make submissions on that particular issue.






[6]
Counsel for the respondents, on the other hand, argued that the High
Court was correct in finding that the admission could not be
withdrawn because, firstly, the ground advanced for the withdrawal of
the admission in question was not well-founded, and secondly, the
deponent to the affidavit in which the admission was made did not
give evidence under oath in the subsequent hearing. Therefore, so it
was contended, there was virtually no explanation given for the
intended withdrawal.


[7]
The legal principles relating to the withdrawal of an admission are
common cause between the parties. Mr Hinda who argued the appeal on
behalf of the appellants (together with Mr Mostert) submitted that
the number of cattle admitted was not an issue. In the submission of
counsel, the issue was the respondents' allegation that there were
more cattle over and above the number admitted and paid for by the
appellants in terms of the settlement agreement. He continued to
submit that the issue referred to oral evidence was the number of
cattle over and above that which was admitted in the settlement
agreement, not the admission made by Mr Ndishishi.


[8]
Counsel further urged the court to look at the entire context within
which the matter was heard in order to decide what issue was referred
to oral evidence. He conceded that there was no order made in respect
of the application for leave to withdraw the admission. He submitted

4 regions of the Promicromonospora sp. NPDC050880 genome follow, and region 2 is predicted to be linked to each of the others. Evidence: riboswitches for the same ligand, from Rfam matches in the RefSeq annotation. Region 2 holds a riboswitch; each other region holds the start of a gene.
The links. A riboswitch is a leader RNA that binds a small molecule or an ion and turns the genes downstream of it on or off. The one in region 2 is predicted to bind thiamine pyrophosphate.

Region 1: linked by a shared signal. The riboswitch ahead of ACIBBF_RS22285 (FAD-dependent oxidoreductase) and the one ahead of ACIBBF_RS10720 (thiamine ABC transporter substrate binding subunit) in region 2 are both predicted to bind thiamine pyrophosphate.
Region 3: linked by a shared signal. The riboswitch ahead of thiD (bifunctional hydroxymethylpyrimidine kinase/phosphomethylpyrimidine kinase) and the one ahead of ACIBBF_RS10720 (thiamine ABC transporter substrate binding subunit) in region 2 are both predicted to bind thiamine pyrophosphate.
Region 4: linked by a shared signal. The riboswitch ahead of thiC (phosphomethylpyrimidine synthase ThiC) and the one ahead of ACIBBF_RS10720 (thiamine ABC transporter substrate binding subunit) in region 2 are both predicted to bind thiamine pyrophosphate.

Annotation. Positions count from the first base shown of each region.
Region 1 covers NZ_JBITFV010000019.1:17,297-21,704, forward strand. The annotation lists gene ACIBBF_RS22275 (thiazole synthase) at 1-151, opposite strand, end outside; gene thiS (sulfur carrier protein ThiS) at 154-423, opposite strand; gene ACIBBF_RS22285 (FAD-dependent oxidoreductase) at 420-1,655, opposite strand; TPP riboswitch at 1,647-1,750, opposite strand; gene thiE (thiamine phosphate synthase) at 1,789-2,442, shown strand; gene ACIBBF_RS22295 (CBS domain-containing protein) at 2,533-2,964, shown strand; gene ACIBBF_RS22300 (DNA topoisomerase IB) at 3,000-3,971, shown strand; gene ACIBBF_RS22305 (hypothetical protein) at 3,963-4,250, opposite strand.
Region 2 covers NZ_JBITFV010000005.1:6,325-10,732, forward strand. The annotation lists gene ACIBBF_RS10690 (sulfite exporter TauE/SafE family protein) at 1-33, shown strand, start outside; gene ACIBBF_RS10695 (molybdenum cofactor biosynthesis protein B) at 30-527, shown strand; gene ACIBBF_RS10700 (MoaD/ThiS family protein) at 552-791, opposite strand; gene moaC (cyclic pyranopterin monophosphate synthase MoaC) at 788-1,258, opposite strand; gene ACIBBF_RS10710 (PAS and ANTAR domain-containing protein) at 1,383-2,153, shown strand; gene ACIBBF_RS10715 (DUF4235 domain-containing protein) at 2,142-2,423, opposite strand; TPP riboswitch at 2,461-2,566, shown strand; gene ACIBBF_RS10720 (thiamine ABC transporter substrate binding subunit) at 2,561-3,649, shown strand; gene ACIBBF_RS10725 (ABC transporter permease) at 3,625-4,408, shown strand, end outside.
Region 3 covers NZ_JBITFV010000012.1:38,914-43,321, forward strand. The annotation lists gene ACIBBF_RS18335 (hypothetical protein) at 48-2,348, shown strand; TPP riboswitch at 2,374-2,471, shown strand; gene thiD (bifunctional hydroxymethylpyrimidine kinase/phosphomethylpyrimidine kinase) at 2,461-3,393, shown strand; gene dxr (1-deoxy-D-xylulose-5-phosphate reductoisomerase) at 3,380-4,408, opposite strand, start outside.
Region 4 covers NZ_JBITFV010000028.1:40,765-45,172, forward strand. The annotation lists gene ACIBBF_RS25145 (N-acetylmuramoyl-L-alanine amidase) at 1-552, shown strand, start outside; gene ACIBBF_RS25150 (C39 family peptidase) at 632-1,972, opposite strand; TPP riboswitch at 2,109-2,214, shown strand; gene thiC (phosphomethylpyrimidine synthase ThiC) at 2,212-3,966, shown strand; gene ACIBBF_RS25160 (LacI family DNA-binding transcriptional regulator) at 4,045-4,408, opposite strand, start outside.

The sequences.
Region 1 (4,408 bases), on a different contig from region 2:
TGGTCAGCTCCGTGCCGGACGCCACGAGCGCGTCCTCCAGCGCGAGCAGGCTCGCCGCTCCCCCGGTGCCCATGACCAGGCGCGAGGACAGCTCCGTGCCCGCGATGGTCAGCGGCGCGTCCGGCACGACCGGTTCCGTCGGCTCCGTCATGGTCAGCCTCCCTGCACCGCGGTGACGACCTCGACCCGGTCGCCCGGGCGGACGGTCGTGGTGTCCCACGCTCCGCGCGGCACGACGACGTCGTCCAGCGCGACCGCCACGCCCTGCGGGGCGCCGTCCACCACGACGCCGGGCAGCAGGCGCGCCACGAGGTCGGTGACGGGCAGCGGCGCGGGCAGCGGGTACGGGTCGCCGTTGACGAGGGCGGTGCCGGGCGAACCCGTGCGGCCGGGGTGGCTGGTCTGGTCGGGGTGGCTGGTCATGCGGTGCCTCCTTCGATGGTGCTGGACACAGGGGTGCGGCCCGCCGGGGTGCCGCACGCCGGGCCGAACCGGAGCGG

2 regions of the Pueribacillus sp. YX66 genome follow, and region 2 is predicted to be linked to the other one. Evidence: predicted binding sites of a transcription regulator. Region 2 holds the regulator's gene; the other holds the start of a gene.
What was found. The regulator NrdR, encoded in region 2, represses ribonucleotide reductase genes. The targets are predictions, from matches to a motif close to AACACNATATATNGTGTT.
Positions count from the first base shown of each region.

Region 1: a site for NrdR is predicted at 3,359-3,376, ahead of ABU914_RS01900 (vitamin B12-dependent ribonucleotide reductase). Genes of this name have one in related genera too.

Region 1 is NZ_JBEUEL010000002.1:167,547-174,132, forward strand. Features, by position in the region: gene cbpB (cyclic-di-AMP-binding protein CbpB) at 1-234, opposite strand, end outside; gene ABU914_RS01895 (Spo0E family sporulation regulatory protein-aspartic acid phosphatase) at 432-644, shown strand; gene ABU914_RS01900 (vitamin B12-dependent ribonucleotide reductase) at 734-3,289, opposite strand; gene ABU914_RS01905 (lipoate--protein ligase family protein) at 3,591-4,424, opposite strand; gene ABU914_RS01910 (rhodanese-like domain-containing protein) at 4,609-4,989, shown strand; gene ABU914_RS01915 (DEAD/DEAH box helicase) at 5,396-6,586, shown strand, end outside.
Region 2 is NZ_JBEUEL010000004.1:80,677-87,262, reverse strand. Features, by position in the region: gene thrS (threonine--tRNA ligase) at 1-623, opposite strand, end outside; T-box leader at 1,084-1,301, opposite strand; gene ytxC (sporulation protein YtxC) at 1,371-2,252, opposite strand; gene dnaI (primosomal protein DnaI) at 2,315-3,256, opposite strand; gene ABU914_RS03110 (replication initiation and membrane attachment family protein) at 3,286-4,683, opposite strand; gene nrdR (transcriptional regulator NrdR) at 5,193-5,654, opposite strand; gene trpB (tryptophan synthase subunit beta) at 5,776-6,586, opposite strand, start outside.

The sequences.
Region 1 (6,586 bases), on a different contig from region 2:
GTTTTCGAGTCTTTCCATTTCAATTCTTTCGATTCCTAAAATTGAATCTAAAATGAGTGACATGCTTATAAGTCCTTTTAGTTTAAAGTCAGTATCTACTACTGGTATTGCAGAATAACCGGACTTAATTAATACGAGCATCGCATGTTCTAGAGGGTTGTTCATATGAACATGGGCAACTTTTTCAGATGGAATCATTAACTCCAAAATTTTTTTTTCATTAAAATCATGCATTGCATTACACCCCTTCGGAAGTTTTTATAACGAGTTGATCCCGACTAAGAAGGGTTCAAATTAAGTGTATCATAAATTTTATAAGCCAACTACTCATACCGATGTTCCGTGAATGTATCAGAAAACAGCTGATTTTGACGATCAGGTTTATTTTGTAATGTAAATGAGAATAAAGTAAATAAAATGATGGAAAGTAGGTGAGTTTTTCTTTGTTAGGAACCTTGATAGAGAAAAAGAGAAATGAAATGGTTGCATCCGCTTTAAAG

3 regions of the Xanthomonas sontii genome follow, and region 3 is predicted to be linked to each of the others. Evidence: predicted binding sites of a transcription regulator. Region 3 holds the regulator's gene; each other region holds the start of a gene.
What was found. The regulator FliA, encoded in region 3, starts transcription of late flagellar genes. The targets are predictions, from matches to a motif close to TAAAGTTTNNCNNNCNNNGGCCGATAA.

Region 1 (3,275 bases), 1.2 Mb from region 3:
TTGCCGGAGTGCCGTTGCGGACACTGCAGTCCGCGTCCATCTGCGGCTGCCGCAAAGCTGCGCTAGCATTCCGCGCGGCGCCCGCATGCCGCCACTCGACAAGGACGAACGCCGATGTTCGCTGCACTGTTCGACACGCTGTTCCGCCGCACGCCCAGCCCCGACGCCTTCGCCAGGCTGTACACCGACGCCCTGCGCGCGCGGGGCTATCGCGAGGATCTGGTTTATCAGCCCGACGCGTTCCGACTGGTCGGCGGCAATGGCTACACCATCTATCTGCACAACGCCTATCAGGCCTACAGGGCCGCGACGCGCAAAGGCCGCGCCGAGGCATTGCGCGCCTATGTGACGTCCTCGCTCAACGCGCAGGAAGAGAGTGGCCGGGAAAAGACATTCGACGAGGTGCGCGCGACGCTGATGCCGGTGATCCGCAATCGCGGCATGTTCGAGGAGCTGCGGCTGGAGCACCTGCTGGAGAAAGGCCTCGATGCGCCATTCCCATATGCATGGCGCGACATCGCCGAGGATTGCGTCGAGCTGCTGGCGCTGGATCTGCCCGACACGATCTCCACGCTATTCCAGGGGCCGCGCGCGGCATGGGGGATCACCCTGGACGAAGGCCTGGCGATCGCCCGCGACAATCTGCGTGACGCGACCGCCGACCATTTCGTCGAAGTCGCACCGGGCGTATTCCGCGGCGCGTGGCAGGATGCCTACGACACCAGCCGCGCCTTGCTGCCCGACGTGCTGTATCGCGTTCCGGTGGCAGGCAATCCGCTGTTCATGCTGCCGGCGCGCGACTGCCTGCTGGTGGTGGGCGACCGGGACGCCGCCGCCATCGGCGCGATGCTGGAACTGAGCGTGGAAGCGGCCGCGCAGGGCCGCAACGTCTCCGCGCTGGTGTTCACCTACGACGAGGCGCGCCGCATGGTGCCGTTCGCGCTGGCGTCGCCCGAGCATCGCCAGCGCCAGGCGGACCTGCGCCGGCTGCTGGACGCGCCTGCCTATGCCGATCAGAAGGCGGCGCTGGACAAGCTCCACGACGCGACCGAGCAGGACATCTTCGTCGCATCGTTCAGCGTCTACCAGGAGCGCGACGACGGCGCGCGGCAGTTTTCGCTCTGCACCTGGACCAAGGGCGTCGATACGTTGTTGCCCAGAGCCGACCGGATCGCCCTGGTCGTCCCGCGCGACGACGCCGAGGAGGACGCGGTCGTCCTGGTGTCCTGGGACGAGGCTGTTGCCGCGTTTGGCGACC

in that regard that the evidence given during the oral hearing
pertained to the number of cattle and not to the application for
leave to withdraw the admission made by Mr Ndishishi. He contended
that the manner in which the evidence was led at the hearing was not
done according to normal practice. One would not, at the inception of
the hearing, call 32 witnesses to demonstrate the number of cattle
they own. The parties made submissions on the application for leave
to withdraw the admission after which the court returned with an
order that the matter must be referred to oral evidence. Thereafter
the parties gave evidence pertaining to the number of cattle. The
court could have resolved the question of whether or not to grant
leave to withdraw the admission on the papers before it and it would
not have been necessary to refer that issue to oral evidence, which
in the submission of counsel strengthens the argument that the
question referred to oral evidence was not the issue of the
admission, but rather the issue of the number of cattle.






[9]
Mr Hinda argued that the court a quo erred in deciding an
issue that was not triable, namely the application for leave to
withdraw the admission. Counsel submitted that a referral to trial
was different from a referral to evidence on limited issues. In the
latter case the affidavits stand as evidence to the extent that they
deal with the disputes of fact; when evidence is needed to resolve a
dispute, the matter is decided on the basis of the affidavits and
oral evidence. In this case, the oral evidence was not considered by
the court a quo but simply ignored.


[10]
Counsel contended that the respondents entered into the settlement